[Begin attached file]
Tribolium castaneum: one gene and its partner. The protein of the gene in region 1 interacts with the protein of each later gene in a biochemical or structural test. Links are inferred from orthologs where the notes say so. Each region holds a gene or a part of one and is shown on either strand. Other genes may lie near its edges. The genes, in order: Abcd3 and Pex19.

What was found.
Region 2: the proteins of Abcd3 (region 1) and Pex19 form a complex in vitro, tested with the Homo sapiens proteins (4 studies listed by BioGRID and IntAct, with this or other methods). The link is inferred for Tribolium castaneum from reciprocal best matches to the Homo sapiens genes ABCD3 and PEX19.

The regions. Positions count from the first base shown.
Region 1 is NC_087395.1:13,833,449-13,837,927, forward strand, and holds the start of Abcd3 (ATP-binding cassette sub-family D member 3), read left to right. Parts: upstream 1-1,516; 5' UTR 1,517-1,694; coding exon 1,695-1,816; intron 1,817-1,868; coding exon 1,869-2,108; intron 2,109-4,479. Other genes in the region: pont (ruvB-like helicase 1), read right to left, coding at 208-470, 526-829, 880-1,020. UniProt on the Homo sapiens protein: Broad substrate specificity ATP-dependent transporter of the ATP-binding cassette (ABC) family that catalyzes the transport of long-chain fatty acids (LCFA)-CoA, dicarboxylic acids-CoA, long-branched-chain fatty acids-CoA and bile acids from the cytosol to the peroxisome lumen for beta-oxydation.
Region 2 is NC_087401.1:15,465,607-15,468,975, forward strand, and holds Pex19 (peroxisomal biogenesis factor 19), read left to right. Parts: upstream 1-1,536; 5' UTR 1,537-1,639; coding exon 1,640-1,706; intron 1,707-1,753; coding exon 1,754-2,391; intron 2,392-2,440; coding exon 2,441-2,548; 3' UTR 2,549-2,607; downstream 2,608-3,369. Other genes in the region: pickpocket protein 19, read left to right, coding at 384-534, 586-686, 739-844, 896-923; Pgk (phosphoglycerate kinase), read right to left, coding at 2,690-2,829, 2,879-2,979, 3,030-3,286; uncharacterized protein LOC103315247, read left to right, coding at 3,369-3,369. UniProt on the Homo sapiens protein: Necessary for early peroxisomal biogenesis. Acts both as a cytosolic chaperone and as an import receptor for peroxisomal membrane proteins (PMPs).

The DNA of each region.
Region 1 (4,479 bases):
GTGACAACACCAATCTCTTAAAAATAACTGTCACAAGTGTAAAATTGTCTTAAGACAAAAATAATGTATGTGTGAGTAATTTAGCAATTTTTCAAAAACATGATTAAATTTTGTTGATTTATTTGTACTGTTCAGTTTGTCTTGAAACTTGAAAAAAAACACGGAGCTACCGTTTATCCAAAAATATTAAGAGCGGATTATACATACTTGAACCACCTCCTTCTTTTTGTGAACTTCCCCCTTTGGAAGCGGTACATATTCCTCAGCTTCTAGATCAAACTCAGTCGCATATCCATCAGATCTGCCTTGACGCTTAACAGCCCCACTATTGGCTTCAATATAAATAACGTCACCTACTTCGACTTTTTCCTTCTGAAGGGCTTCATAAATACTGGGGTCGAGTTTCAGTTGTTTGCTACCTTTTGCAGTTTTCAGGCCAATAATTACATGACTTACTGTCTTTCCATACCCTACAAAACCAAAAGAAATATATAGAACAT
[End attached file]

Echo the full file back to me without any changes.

Tribolium castaneum: one gene and its partner. The protein of the gene in region 1 interacts with the protein of each later gene in a biochemical or structural test. Links are inferred from orthologs where the notes say so. Each region holds a gene or a part of one and is shown on either strand. Other genes may lie near its edges. The genes, in order: Abcd3 and Pex19.

What was found.
Region 2: the proteins of Abcd3 (region 1) and Pex19 form a complex in vitro, tested with the Homo sapiens proteins (4 studies listed by BioGRID and IntAct, with this or other methods). The link is inferred for Tribolium castaneum from reciprocal best matches to the Homo sapiens genes ABCD3 and PEX19.

The regions. Positions count from the first base shown.
Region 1 is NC_087395.1:13,833,449-13,837,927, forward strand, and holds the start of Abcd3 (ATP-binding cassette sub-family D member 3), read left to right. Parts: upstream 1-1,516; 5' UTR 1,517-1,694; coding exon 1,695-1,816; intron 1,817-1,868; coding exon 1,869-2,108; intron 2,109-4,479. Other genes in the region: pont (ruvB-like helicase 1), read right to left, coding at 208-470, 526-829, 880-1,020. UniProt on the Homo sapiens protein: Broad substrate specificity ATP-dependent transporter of the ATP-binding cassette (ABC) family that catalyzes the transport of long-chain fatty acids (LCFA)-CoA, dicarboxylic acids-CoA, long-branched-chain fatty acids-CoA and bile acids from the cytosol to the peroxisome lumen for beta-oxydation.
Region 2 is NC_087401.1:15,465,607-15,468,975, forward strand, and holds Pex19 (peroxisomal biogenesis factor 19), read left to right. Parts: upstream 1-1,536; 5' UTR 1,537-1,639; coding exon 1,640-1,706; intron 1,707-1,753; coding exon 1,754-2,391; intron 2,392-2,440; coding exon 2,441-2,548; 3' UTR 2,549-2,607; downstream 2,608-3,369. Other genes in the region: pickpocket protein 19, read left to right, coding at 384-534, 586-686, 739-844, 896-923; Pgk (phosphoglycerate kinase), read right to left, coding at 2,690-2,829, 2,879-2,979, 3,030-3,286; uncharacterized protein LOC103315247, read left to right, coding at 3,369-3,369. UniProt on the Homo sapiens protein: Necessary for early peroxisomal biogenesis. Acts both as a cytosolic chaperone and as an import receptor for peroxisomal membrane proteins (PMPs).

The DNA of each region.
Region 1 (4,479 bases):
GTGACAACACCAATCTCTTAAAAATAACTGTCACAAGTGTAAAATTGTCTTAAGACAAAAATAATGTATGTGTGAGTAATTTAGCAATTTTTCAAAAACATGATTAAATTTTGTTGATTTATTTGTACTGTTCAGTTTGTCTTGAAACTTGAAAAAAAACACGGAGCTACCGTTTATCCAAAAATATTAAGAGCGGATTATACATACTTGAACCACCTCCTTCTTTTTGTGAACTTCCCCCTTTGGAAGCGGTACATATTCCTCAGCTTCTAGATCAAACTCAGTCGCATATCCATCAGATCTGCCTTGACGCTTAACAGCCCCACTATTGGCTTCAATATAAATAACGTCACCTACTTCGACTTTTTCCTTCTGAAGGGCTTCATAAATACTGGGGTCGAGTTTCAGTTGTTTGCTACCTTTTGCAGTTTTCAGGCCAATAATTACATGACTTACTGTCTTTCCATACCCTACAAAACCAAAAGAAATATATAGAACAT